The first 5 minutes of Bhuj: The Pride of India explains the context through a montage as well with scenes from Pakistani officials discussing their wicked plan. The latter is a bit over the top but helps understand the conflict. The scene of the attack on Bhuj airbase is shocking but soon the film goes into flashback mode. Here, too many characters get introduced and it becomes a matter of information overload. Heena Rehmani’s (Nora Fatehi) track comes as a huge relief. His One Take Mirror action scene is one of the best in the film. Something special comes in the second half.thehrawi‘ in fiction. Also the introduction of Sunderben (Sonakshi Sinha) adds a lot to the film. Best reserved for the last 20-25 minutes in which the airplane landing scene takes the cake.

“Ajay Devgan is an industry, you can ask him anything about it…”: Sharad Kelkar | Bhuj – Pride of India | Ajay Devgn

Ajay Devgan has played a one dimensional character. But performance-wise, he is first-rate and picks up some scenes. His slo-mo walk in particular is quite exciting and would have created a ruckus in theatres. Sanjay Dutt also plays a character whose back story is not explained properly, but he is quite good, especially in the fight scenes. Sonakshi Sinha’s entry was late but it is the surprise of the film. Nora Fatehi mesmerizes with her acting and action. His action scene is one of the highlights. Sharad Kelkar (RK Nair) is as dependable as ever. Ammi Virk (Vikram Singh Baz) is decent and gives her best. Pranitha Subhash (Usha), Ihana Dhillon (RK Nair’s wife) and Mahesh Shetty (Lakshman) get no room. Navni Parihar (Indira Gandhi) is fair. The actors who play General Yahya Khan, Heena Rehmani’s husband Mohammad Hussain Omani, Wing Commander AA Sahu, Mukhtar Baig and Taimur Rizvi are fine.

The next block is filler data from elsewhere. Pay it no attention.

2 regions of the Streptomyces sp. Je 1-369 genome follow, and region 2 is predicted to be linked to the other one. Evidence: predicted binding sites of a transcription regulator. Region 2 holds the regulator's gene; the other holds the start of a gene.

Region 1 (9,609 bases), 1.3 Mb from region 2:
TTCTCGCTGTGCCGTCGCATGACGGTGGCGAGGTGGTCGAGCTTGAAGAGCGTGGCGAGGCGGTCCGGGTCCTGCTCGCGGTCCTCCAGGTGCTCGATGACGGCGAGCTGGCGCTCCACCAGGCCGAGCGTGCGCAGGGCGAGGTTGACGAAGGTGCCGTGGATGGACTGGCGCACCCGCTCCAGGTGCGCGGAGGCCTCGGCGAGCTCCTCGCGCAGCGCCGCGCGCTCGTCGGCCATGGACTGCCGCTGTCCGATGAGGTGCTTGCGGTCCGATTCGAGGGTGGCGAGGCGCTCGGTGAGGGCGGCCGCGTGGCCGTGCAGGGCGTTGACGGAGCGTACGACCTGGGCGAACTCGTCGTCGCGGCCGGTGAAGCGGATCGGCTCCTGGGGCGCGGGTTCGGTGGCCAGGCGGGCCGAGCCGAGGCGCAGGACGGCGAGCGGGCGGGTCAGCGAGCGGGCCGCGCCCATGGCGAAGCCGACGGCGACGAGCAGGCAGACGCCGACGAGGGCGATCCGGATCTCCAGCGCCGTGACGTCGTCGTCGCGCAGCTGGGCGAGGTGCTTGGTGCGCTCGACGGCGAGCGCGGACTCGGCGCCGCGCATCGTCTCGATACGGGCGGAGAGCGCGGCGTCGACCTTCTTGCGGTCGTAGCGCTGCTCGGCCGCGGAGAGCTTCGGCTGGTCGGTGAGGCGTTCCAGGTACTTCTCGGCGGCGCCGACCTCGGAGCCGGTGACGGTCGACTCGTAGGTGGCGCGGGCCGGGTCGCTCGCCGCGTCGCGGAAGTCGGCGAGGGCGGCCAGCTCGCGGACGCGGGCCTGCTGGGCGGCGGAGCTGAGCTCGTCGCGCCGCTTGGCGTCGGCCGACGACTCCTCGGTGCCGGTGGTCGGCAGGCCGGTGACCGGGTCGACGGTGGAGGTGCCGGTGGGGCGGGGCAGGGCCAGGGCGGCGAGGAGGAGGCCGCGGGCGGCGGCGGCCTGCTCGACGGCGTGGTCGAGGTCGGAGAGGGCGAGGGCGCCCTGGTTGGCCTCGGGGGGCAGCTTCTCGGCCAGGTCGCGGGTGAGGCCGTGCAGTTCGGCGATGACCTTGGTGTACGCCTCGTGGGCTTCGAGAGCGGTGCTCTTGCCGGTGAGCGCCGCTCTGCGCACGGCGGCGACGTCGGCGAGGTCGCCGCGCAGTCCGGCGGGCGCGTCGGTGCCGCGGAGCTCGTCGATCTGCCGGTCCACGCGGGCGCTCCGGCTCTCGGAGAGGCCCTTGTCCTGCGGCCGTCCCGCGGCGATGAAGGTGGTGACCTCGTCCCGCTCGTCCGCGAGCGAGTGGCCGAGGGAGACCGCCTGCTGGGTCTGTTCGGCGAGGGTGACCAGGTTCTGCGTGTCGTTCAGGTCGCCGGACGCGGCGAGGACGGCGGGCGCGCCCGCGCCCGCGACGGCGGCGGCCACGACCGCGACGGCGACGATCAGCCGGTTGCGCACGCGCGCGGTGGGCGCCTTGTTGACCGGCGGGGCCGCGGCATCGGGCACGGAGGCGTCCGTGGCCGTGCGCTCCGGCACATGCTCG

The music is fine and there is not much room for songs. In fact, some songs like ‘Rammo Rammo’, ‘Bhai Bhai’ and even famous ‘Jalima Coca Cola’ Tracks are missing. ‘Hanjugam’ forgettable but ‘My country’ is touching. Sonakshi Sinha Devotional Song (‘O God the master is the giver’) is powerful but looks a bit out of place. Amar Mohile’s background score is superb.

Asim Bajaj’s cinematography is impressive. Some shots are done exceptionally well. In the case of heroines, Archana Mishra’s costumes are realistic and glamorous. Narendra Rahurikar’s production design is detailed. RP Yadav and Peter Hein’s action is gripping and captivating. NY VFXwala’s VFX is of a good standard. Some scenes were not good but overall, the VFX team deserves praise. Dharmendra Sharma’s editing is a bit sharp and haphazard.

Overall, Bhuj: The Pride of India tells an incredible story from a chapter in Indian history. The performance is first class and the film goes to a thrilling level in the second part, with the nail-biting climax being the best part of the venture. A film of this scale should have released in theaters as it is full of massive scenes which would have created tremendous craze among the audience.